Meregill Hole: Ian Cummins, Simon Beck (31 March 2007) & Great Douk: Ian Cummins, Beth Cummins, Steve Warren (1 May 2007).
Still feeling a bit tired from the previous weekend’s exertions and a midweek nocturnal digging session in Weardale, I suggested Black Shiver or Meregill to Simon. Simon chose Meregill, as it’s deeper and he had been rained off a couple of times before. Peering into The Mere, there appeared to be little water and the stream above was practically dry, but we opted to hop over the wall and use the Aven Entrance. A P bolt at the start of the crawl and another 6 feet in suggested a tricky pitch head, and so it was, but the 20m rope assigned was too short for this option, so I clipped into the bolts at the pitch and pulled the rope through. At the base of the pitch, the connection to The Mere was bone dry, complete with sump line exposed and there was little water in the pool at the base. Carrying on downstream, much of the rigging down the large rift passage is from P bolts, but we must have missed a traverse in dry territory and had to place hangers at the head of the big pitch, with a deviation from a thread here too. The final short pitches were still wet and we downclimbed, placing a handline for the return. There are several deep pools here to be waded or traversed, depending upon your attire and constitution. From here we followed the infamous Main Drain, with much evidence of total flooding, due to the amount of grass stuck in the roof, but it is possible to move very quickly through here and we were soon contemplating the lowering bedding crawl over rubble at the end. Rather than submit to much of that we started back, finding the first small pitch to be a nice climb, but shattered rock and more direct water meant a few pulls on the rope on the next climb.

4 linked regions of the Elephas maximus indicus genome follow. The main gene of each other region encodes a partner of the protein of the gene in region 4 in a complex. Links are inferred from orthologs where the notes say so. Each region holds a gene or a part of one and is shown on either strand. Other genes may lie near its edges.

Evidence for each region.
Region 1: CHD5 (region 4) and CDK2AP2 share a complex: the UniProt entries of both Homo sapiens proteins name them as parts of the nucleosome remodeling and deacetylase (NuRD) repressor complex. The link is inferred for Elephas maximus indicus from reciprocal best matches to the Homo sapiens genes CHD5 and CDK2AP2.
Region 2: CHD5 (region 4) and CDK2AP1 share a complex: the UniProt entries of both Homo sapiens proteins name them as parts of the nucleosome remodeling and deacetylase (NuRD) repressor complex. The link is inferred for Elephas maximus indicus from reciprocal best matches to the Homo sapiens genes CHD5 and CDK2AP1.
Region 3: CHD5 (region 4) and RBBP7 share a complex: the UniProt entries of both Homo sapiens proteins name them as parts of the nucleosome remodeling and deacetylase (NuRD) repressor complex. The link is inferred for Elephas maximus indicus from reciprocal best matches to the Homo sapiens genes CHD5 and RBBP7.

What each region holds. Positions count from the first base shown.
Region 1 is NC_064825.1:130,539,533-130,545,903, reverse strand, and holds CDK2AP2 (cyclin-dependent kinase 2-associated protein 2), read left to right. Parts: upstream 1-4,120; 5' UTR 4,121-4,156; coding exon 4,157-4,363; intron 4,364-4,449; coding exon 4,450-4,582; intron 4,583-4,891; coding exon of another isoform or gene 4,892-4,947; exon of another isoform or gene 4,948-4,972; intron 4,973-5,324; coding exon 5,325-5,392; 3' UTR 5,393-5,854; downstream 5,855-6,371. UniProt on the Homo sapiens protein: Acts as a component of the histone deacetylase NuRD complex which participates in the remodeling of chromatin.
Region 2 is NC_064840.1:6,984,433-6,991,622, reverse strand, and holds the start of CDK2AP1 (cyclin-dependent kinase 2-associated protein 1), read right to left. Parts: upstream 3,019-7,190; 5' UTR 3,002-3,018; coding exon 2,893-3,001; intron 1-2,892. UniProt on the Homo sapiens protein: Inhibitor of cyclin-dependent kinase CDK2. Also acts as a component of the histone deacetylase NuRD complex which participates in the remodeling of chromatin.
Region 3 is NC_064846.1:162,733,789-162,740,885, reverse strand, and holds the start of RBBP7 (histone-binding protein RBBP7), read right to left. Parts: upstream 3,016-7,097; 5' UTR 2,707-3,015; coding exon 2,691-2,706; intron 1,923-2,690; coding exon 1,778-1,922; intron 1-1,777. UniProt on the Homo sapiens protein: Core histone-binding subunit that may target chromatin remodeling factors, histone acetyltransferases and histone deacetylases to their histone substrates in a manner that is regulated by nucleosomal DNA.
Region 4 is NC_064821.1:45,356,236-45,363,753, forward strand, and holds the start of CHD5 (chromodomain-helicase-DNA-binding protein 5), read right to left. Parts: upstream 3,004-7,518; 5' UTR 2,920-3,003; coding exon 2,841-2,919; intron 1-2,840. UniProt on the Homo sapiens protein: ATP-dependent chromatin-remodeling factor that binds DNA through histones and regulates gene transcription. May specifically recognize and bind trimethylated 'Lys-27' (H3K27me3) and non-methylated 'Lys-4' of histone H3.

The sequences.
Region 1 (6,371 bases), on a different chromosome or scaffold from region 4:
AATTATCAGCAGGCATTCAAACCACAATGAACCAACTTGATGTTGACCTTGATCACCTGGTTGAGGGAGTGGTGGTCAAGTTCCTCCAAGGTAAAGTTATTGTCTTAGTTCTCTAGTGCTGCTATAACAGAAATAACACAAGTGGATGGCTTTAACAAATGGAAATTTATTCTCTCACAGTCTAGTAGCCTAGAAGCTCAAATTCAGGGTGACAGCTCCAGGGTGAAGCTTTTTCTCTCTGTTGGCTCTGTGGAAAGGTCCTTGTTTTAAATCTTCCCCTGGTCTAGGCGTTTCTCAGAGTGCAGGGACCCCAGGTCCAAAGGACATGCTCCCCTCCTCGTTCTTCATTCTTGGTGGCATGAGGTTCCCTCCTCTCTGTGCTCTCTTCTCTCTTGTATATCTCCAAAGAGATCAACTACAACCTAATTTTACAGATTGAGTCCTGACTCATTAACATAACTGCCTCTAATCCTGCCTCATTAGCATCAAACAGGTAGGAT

The pitches were easy enough to ascend, given the low water, but I still couldn’t spot the dry line for the P bolts we presumed we had missed. There must be a traverse along the rift somewhere I guess – worth checking out for wetter conditions. Fine, clean caving and not too hard for a party of 2.
Next day saw me and daughter Beth meeting Steve and Phil Parker at the Hill Inn, for a walk over to the flanks of Whernside. Beth must have questioned the sanity of three men removing a large pile of rocks from a hole, only to roll them back in again! Phil returned home whilst Steve led us over to Great Douk. I gave Beth my rash vest to wear over her shorty wetsuit and neoprene pads to save her knees and we followed Steve up the short climb at the resurgence. Beth then took the lead and we followed the superb, winding streamway for hundreds of feet, with Beth traversing around the deeper bits. Finally we were crawling in cold water over rubble (much like the previous day) and decided to turn about and follow the stream back out rather than searching for the top exit and walking down in the cold wind. This time Beth just waded the watery bits and we were soon back at our gear stash on the ledge, for a quick change out of the wind in the bottom of the depression. A superb cave trip enjoyed by us all. Walking back down, the CRO and Mountain Rescue Land Rovers were driving down the track from an incident on Ingleborough – cavers or walkers, we didn’t know and Beth and I drove off to Hawes for a cafe stop.